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Bradley W. Klotz and David S. Nolan

Abstract

Surface wind speeds in tropical cyclones are important for defining current intensity and intensification. Traditionally, airborne observations provide the best information about the surface wind speeds, with the Stepped Frequency Microwave Radiometer (SFMR) providing a key role in obtaining such data. However, the flight patterns conducted by hurricane hunter aircraft are limited in their azimuthal coverage of the surface wind field, resulting in an undersampling of the wind field and consequent underestimation of the peak 10-m wind speed. A previous study provided quantitative estimates of the average underestimate for a very strong hurricane. However, no broader guidance on applying a correction based on undersampling has been presented in detail. To accomplish this task, a modified observing system simulation experiment with five hurricane simulations is used to perform a statistical evaluation of the peak wind speed underestimate over different stages of the tropical cyclone life cycle. Analysis of numerous simulated flights highlights prominent relationships between wind speed undersampling and storm size, where size is defined by the radius of maximum wind speed (RMW). For example, an intense hurricane with small RMW needs negligible correction, while a large-RMW tropical storm requires a 16%–19% change. A lookup table of undersampling correction factors as a function of peak SFMR wind speed and RMW is provided to assist the tropical cyclone operations community. Implications for hurricane best track intensity estimates are also discussed using real data from past Atlantic hurricane seasons.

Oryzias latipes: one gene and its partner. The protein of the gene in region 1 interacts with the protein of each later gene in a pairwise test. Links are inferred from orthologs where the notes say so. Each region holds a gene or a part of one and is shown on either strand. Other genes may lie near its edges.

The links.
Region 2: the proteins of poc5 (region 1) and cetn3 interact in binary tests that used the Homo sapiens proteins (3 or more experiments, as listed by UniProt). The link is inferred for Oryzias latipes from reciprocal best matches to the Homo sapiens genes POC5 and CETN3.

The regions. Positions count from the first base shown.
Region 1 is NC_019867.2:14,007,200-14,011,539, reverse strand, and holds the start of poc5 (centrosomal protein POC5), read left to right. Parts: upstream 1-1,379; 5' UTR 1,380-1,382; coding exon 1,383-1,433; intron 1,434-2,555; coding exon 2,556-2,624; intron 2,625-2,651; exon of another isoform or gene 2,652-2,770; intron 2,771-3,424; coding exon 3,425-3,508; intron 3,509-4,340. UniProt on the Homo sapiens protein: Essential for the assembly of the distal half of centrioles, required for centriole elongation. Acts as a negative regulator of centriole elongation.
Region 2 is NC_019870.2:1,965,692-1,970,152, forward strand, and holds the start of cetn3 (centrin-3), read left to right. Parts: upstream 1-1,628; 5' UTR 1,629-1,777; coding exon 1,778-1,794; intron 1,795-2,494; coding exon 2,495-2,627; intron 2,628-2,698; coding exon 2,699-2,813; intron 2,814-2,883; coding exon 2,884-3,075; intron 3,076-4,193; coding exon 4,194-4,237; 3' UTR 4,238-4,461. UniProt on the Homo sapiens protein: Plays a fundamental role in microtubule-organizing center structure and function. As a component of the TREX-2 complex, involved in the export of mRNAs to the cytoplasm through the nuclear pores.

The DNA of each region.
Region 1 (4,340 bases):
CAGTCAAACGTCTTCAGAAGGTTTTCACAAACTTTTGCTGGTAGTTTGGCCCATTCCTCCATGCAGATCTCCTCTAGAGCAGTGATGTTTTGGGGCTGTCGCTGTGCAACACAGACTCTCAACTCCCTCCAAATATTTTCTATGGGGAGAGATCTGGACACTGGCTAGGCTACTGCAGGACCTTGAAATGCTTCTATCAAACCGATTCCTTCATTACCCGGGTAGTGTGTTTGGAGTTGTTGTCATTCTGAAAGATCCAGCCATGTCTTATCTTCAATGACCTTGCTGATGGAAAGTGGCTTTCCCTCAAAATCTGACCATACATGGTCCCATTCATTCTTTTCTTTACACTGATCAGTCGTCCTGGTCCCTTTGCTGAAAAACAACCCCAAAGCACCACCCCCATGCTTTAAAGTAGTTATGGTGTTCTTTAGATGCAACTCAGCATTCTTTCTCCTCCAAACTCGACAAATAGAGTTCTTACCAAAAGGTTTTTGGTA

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Robert Wood, Kuan-Ting O, Christopher S. Bretherton, Johannes Mohrmann, Bruce. A. Albrecht, Paquita Zuidema, Virendra Ghate, Chris Schwartz, Ed Eloranta, Susanne Glienke, Raymond A. Shaw, Jacob Fugal, and Patrick Minnis